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City of Modernity consists of 33 essays about Łódź, a city that started out as an agricultural settlement and became a metropolis within a single generation, all thanks to technological progress. Its population of 767 in 1820, it had grown to 767,000 by 1939. At the turn of the century, it emblematized modernization and industrialization, and was a symbol of industrial-era modernity. It was often compared to Manchester and its truly American pace of development was admired. The city’s rapid economic career was impressive, but it also exacted a high social cost.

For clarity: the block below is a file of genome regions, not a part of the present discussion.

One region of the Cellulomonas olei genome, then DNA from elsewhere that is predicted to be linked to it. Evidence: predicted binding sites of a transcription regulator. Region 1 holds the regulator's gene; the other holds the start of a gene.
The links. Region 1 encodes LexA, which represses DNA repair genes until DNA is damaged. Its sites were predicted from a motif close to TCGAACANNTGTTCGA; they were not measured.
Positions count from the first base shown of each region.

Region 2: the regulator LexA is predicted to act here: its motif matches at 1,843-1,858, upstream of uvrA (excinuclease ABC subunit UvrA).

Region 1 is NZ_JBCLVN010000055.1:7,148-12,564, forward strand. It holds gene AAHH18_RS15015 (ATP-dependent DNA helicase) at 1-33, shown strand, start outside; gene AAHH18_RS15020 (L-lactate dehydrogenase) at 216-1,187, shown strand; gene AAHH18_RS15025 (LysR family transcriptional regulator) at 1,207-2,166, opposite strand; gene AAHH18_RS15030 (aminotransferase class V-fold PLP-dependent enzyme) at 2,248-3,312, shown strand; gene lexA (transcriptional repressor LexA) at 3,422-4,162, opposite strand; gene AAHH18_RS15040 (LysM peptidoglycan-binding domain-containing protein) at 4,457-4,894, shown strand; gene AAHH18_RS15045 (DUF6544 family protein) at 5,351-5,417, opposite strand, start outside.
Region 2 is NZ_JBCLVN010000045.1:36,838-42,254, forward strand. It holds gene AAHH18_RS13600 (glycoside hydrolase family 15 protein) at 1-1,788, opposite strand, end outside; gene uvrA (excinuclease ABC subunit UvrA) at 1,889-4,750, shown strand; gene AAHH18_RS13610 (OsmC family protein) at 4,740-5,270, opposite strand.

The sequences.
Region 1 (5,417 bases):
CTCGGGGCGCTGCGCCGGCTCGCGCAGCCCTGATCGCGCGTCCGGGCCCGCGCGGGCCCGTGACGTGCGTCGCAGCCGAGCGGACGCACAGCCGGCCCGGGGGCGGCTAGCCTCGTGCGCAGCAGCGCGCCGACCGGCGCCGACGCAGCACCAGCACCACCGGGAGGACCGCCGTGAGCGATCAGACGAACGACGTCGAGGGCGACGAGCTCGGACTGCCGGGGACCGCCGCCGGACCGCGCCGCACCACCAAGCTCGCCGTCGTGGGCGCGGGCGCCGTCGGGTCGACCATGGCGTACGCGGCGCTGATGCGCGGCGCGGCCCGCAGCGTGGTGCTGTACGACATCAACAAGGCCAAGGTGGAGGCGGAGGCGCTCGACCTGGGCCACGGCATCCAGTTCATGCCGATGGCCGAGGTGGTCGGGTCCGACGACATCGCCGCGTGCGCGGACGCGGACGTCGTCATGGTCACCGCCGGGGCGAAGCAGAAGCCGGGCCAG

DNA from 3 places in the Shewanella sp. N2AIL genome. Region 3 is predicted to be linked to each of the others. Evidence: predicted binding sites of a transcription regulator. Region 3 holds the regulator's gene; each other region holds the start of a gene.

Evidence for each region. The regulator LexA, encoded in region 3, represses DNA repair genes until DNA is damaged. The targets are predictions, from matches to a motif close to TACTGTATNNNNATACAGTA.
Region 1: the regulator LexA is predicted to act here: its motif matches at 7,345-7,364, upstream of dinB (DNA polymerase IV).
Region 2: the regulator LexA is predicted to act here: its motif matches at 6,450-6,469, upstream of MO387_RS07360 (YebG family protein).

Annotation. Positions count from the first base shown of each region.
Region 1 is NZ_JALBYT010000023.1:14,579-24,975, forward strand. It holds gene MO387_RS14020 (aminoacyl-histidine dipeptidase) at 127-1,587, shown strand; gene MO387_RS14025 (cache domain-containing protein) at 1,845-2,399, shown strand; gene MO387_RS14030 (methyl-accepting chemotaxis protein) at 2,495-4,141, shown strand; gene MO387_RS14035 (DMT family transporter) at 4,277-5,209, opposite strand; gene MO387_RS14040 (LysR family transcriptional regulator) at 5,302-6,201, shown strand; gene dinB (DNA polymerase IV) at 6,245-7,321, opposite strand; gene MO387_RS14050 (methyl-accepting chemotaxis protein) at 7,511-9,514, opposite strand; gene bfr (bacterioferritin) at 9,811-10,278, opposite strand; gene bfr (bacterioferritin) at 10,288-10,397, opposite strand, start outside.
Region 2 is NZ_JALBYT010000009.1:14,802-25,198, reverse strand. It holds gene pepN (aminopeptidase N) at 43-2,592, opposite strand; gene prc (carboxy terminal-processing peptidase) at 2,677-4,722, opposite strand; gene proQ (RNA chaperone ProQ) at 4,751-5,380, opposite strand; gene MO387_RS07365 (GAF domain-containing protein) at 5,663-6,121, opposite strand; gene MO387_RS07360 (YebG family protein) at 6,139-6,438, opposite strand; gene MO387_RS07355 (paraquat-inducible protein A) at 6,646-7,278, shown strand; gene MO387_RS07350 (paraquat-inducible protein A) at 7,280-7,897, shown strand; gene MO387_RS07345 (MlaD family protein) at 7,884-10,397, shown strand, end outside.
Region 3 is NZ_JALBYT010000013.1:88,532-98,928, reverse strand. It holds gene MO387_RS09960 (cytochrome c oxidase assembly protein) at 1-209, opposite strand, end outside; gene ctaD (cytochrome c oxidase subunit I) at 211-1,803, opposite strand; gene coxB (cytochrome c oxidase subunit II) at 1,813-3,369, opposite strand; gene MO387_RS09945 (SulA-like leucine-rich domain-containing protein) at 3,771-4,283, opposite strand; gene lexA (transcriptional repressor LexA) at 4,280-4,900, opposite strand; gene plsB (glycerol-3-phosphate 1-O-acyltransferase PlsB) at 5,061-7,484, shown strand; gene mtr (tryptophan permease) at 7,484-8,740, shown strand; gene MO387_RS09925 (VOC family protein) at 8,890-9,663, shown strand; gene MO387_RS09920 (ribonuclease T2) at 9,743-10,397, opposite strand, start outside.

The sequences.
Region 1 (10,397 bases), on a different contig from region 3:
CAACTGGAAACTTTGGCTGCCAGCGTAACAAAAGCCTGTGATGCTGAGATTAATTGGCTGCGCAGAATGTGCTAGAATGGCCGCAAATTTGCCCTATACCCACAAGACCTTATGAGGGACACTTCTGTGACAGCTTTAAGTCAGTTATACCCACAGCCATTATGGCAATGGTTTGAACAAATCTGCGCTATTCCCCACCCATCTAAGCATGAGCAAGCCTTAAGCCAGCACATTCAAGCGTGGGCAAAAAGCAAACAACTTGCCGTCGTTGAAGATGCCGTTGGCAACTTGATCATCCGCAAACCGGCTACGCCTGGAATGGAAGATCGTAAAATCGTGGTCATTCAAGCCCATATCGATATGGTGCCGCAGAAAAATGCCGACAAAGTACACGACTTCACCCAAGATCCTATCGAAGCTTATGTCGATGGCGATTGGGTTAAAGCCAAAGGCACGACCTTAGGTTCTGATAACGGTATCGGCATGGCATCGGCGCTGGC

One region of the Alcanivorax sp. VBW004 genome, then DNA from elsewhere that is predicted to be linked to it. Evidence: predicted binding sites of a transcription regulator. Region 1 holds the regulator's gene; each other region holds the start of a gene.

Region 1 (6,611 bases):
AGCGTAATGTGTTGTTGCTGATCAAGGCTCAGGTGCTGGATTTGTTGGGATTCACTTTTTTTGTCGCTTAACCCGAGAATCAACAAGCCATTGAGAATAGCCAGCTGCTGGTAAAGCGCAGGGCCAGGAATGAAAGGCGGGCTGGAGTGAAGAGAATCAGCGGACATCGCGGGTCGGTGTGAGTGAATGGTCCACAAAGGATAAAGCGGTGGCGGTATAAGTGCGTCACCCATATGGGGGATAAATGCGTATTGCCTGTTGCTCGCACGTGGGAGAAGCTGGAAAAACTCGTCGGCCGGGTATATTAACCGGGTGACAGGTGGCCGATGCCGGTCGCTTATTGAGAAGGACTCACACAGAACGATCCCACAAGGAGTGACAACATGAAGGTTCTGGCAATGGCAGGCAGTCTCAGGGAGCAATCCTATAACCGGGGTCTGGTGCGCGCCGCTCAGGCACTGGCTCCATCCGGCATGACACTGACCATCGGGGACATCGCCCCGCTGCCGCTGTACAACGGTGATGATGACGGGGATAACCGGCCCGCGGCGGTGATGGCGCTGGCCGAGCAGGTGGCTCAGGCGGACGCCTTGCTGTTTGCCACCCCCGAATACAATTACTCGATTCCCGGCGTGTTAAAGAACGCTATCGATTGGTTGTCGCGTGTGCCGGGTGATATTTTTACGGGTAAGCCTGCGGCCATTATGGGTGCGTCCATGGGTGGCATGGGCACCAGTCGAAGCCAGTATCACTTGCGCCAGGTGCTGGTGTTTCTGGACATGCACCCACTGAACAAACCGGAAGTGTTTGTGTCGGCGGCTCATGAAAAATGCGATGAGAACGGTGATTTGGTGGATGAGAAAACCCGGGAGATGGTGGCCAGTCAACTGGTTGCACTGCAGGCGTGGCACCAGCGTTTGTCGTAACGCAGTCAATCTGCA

The authors, representing a variety of fields (history, sociology, literary, theatre and film studies, cultural anthropology) analyze many aspects of Łódź’s economic, social and cultural life before the outbreak of World War II. In reference to Łódź modernism, they explore notions like modernity, metropolitanism and peripherality, multi-culturalism and multi-ethnicity (Łódź was a labor destination for German settlers, Polish peasants, Jews, as well as newcomers from the Russian interior), the phenomenon of workers’ movements which peaked during the revolution of 1905, and the expansion of mass entertainment. The publication also looks at issues linked to urban infrastructure, animators of cultural life, and the emergence of new religious, political, and emancipation movements.